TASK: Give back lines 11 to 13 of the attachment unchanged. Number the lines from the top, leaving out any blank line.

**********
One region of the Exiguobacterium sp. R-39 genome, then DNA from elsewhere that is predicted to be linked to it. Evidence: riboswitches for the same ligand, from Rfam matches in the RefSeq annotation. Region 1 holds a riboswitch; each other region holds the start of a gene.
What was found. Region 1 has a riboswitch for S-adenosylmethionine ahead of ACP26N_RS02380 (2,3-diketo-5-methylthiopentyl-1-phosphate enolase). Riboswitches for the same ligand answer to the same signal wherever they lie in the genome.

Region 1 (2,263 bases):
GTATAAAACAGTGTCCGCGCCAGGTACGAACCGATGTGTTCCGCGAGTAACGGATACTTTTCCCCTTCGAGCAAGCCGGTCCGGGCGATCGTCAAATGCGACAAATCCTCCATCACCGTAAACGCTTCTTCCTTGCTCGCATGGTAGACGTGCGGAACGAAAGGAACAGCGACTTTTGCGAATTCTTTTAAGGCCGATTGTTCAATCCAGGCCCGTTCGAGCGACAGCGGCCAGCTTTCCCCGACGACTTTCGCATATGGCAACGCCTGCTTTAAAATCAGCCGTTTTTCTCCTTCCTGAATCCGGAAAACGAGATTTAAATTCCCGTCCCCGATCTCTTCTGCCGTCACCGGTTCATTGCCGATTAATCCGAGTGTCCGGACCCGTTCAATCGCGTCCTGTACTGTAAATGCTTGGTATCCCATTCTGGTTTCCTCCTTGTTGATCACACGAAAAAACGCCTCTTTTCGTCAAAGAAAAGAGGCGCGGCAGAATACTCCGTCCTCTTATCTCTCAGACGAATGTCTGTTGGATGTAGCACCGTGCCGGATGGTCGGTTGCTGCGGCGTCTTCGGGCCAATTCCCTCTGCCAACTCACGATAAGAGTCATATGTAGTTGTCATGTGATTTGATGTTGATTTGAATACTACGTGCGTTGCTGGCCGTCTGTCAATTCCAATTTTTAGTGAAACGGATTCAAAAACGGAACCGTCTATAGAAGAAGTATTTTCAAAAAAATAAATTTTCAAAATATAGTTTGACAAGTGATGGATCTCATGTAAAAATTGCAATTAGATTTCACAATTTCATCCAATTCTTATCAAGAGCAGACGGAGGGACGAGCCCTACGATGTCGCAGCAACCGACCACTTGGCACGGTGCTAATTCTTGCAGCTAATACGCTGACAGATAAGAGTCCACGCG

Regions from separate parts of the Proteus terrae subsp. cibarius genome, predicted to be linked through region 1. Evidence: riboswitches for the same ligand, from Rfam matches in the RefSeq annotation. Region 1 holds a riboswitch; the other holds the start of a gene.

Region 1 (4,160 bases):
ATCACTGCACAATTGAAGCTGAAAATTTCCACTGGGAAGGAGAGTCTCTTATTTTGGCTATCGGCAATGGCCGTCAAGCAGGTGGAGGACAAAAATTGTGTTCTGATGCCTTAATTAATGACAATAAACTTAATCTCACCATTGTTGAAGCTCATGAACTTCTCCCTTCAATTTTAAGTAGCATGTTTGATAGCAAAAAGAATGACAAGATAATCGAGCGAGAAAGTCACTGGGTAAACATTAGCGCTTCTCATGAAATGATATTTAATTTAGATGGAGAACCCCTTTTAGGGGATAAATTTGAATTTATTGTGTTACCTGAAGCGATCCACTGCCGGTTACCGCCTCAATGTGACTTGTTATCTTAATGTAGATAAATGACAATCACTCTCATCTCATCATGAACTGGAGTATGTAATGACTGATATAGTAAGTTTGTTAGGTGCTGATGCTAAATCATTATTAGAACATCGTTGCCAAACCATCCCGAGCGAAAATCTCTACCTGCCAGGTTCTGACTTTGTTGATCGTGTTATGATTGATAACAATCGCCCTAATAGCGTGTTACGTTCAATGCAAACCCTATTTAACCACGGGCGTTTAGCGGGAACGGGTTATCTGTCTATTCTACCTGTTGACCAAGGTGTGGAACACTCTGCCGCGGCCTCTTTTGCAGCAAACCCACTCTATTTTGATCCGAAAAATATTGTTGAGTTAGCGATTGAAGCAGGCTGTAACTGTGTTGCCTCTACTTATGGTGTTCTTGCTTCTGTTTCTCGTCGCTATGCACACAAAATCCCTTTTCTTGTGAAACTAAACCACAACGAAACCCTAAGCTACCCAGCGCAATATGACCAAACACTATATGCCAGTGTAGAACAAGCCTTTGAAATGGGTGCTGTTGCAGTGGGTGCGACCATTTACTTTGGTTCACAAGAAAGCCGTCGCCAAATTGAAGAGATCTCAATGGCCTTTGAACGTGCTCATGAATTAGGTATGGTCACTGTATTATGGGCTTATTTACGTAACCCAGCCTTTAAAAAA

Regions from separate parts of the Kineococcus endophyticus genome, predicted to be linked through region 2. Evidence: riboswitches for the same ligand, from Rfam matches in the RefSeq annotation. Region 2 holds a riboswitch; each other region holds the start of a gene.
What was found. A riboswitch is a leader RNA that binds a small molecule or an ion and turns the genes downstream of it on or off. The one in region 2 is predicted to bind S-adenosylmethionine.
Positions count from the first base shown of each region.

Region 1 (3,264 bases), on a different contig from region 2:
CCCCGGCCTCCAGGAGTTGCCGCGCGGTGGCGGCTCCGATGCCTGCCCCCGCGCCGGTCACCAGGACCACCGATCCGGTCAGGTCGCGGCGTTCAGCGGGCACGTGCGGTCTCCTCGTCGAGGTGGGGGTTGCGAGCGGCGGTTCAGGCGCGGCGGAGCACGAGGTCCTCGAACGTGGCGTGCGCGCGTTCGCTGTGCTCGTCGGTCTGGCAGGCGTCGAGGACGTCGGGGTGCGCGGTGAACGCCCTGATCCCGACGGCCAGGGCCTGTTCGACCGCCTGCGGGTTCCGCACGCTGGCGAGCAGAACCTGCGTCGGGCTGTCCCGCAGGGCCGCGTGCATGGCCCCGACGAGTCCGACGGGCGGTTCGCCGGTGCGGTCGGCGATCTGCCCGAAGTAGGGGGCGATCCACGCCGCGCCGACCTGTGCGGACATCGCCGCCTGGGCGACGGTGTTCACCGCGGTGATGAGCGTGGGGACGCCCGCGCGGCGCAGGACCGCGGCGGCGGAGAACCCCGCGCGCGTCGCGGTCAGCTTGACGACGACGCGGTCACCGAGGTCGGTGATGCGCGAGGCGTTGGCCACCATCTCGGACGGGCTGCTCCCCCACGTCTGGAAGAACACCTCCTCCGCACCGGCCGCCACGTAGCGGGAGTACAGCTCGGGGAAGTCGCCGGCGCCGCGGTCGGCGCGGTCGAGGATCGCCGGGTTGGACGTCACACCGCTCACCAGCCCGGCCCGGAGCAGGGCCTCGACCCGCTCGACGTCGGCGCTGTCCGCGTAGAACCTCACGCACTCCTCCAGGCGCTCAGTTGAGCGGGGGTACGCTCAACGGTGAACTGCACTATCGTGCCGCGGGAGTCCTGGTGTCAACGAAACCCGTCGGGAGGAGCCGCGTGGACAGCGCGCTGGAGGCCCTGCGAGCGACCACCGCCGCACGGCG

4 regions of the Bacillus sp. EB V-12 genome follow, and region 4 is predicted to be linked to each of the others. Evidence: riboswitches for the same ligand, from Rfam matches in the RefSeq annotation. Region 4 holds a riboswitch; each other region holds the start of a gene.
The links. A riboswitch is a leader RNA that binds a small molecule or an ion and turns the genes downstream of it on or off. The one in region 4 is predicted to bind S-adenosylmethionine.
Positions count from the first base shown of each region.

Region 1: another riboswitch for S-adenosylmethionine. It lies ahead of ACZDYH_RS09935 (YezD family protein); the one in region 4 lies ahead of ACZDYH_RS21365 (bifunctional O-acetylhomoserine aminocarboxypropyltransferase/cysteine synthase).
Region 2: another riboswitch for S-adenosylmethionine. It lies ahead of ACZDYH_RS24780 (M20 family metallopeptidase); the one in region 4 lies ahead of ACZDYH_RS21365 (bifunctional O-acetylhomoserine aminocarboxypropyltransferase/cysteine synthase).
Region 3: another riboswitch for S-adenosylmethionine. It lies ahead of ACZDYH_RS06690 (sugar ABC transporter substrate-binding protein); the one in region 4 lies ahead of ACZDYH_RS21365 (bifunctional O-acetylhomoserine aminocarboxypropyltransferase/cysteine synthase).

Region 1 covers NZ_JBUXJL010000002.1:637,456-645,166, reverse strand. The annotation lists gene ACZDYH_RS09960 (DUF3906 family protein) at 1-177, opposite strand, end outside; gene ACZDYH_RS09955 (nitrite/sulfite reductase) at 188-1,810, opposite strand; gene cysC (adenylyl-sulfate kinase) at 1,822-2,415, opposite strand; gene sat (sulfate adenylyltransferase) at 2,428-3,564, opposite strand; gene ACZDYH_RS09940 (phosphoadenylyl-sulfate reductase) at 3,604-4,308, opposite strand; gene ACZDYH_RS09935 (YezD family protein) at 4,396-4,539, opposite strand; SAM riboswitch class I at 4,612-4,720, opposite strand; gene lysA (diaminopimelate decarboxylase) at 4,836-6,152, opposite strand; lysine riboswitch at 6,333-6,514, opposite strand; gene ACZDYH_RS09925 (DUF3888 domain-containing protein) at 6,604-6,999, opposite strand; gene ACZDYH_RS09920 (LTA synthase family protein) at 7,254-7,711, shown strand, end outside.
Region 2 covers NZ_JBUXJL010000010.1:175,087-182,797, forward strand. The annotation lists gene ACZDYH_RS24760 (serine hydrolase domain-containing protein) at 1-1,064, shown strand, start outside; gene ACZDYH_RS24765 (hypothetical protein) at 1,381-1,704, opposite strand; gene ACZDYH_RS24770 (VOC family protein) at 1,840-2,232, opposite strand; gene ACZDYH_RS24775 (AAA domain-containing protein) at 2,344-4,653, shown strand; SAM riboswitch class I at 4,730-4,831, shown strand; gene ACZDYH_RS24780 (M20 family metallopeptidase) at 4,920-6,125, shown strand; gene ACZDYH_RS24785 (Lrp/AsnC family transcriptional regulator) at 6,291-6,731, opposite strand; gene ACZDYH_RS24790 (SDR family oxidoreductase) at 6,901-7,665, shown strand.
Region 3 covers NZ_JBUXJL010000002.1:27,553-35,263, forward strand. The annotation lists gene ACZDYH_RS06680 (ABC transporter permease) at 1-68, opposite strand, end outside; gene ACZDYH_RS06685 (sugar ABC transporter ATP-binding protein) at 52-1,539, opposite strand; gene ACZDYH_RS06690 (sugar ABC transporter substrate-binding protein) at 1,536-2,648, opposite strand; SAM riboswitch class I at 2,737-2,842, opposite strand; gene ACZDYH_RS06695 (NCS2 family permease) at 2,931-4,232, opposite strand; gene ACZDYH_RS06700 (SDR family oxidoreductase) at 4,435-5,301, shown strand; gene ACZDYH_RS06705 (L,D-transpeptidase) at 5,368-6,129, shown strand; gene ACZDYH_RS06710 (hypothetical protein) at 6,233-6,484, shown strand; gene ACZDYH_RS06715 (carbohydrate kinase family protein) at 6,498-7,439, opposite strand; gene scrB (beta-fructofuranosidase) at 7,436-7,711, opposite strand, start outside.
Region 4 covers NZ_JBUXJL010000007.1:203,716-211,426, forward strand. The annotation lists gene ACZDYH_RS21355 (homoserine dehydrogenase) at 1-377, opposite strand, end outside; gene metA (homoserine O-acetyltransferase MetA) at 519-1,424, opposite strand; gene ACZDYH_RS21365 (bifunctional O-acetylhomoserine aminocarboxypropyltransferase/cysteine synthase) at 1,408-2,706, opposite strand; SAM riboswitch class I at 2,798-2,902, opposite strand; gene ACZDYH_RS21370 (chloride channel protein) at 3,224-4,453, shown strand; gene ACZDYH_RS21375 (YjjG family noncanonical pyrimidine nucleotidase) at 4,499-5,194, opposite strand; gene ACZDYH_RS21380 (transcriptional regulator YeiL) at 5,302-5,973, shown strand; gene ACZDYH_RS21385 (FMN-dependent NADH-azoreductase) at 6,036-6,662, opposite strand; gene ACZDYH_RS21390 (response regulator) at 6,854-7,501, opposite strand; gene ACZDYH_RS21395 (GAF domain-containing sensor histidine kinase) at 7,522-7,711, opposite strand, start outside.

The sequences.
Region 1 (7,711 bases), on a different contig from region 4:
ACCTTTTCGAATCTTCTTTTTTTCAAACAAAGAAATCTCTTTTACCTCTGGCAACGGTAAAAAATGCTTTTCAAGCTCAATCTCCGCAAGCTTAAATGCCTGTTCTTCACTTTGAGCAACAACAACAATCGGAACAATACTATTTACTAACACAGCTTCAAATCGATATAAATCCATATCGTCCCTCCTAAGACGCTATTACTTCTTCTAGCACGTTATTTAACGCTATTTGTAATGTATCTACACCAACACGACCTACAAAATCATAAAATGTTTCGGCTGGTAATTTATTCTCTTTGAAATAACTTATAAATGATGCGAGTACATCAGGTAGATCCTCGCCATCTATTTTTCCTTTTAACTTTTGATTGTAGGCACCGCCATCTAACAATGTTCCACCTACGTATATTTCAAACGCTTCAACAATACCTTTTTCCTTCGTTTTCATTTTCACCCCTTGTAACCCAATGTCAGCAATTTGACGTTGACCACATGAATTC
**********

Region 1 (3,264 bases), on a different contig from region 2:
CCCCGGCCTCCAGGAGTTGCCGCGCGGTGGCGGCTCCGATGCCTGCCCCCGCGCCGGTCACCAGGACCACCGATCCGGTCAGGTCGCGGCGTTCAGCGGGCACGTGCGGTCTCCTCGTCGAGGTGGGGGTTGCGAGCGGCGGTTCAGGCGCGGCGGAGCACGAGGTCCTCGAACGTGGCGTGCGCGCGTTCGCTGTGCTCGTCGGTCTGGCAGGCGTCGAGGACGTCGGGGTGCGCGGTGAACGCCCTGATCCCGACGGCCAGGGCCTGTTCGACCGCCTGCGGGTTCCGCACGCTGGCGAGCAGAACCTGCGTCGGGCTGTCCCGCAGGGCCGCGTGCATGGCCCCGACGAGTCCGACGGGCGGTTCGCCGGTGCGGTCGGCGATCTGCCCGAAGTAGGGGGCGATCCACGCCGCGCCGACCTGTGCGGACATCGCCGCCTGGGCGACGGTGTTCACCGCGGTGATGAGCGTGGGGACGCCCGCGCGGCGCAGGACCGCGGCGGCGGAGAACCCCGCGCGCGTCGCGGTCAGCTTGACGACGACGCGGTCACCGAGGTCGGTGATGCGCGAGGCGTTGGCCACCATCTCGGACGGGCTGCTCCCCCACGTCTGGAAGAACACCTCCTCCGCACCGGCCGCCACGTAGCGGGAGTACAGCTCGGGGAAGTCGCCGGCGCCGCGGTCGGCGCGGTCGAGGATCGCCGGGTTGGACGTCACACCGCTCACCAGCCCGGCCCGGAGCAGGGCCTCGACCCGCTCGACGTCGGCGCTGTCCGCGTAGAACCTCACGCACTCCTCCAGGCGCTCAGTTGAGCGGGGGTACGCTCAACGGTGAACTGCACTATCGTGCCGCGGGAGTCCTGGTGTCAACGAAACCCGTCGGGAGGAGCCGCGTGGACAGCGCGCTGGAGGCCCTGCGAGCGACCACCGCCGCACGGCG

4 regions of the Bacillus sp. EB V-12 genome follow, and region 4 is predicted to be linked to each of the others. Evidence: riboswitches for the same ligand, from Rfam matches in the RefSeq annotation. Region 4 holds a riboswitch; each other region holds the start of a gene.